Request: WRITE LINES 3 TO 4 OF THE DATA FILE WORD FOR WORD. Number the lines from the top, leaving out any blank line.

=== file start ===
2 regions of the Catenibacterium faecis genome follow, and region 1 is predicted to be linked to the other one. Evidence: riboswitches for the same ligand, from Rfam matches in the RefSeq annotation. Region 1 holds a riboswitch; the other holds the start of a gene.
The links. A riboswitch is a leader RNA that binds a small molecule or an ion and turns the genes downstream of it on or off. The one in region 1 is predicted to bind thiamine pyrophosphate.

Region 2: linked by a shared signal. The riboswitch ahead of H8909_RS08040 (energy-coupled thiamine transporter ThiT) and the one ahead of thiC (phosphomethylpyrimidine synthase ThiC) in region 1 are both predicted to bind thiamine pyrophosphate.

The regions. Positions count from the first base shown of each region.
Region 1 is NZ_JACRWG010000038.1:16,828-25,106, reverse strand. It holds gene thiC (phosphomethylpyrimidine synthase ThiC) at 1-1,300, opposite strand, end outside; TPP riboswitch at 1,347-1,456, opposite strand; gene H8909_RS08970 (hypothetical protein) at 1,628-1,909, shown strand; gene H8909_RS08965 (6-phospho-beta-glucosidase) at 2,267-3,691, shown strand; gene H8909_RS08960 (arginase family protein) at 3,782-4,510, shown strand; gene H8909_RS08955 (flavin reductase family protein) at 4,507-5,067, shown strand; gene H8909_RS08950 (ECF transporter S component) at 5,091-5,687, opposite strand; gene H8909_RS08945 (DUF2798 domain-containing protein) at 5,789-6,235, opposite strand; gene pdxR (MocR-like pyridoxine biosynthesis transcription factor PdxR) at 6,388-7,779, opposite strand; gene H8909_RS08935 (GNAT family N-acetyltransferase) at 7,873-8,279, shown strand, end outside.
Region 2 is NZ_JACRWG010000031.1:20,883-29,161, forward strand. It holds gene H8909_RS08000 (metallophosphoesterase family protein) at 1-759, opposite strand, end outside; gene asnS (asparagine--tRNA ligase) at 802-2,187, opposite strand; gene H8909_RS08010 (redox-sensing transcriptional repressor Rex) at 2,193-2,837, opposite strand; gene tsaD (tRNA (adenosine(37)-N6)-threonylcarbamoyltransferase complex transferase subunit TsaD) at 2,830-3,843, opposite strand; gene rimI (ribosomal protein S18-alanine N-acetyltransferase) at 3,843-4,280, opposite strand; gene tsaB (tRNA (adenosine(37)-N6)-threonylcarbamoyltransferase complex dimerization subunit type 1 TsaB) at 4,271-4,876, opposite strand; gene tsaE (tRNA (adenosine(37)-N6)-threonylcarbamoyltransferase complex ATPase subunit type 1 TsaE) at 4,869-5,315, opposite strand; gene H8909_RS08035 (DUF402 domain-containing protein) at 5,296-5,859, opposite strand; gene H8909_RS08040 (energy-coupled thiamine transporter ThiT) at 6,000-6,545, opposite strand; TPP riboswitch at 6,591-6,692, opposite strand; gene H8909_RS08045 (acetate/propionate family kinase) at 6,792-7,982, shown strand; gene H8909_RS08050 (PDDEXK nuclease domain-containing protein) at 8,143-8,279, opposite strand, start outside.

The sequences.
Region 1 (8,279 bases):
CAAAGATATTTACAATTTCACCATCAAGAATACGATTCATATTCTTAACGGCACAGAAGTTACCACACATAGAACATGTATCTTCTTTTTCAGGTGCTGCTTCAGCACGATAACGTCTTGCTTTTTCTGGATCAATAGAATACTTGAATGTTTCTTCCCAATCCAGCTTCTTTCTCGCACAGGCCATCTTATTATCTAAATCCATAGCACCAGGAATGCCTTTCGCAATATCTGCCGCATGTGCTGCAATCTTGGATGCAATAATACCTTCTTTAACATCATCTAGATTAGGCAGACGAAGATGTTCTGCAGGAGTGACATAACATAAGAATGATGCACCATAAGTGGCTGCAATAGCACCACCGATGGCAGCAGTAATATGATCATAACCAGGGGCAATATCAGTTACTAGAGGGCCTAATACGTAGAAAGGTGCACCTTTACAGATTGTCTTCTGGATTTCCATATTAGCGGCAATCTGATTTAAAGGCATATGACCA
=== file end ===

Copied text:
Region 2: linked by a shared signal. The riboswitch ahead of H8909_RS08040 (energy-coupled thiamine transporter ThiT) and the one ahead of thiC (phosphomethylpyrimidine synthase ThiC) in region 1 are both predicted to bind thiamine pyrophosphate.

The regions. Positions count from the first base shown of each region.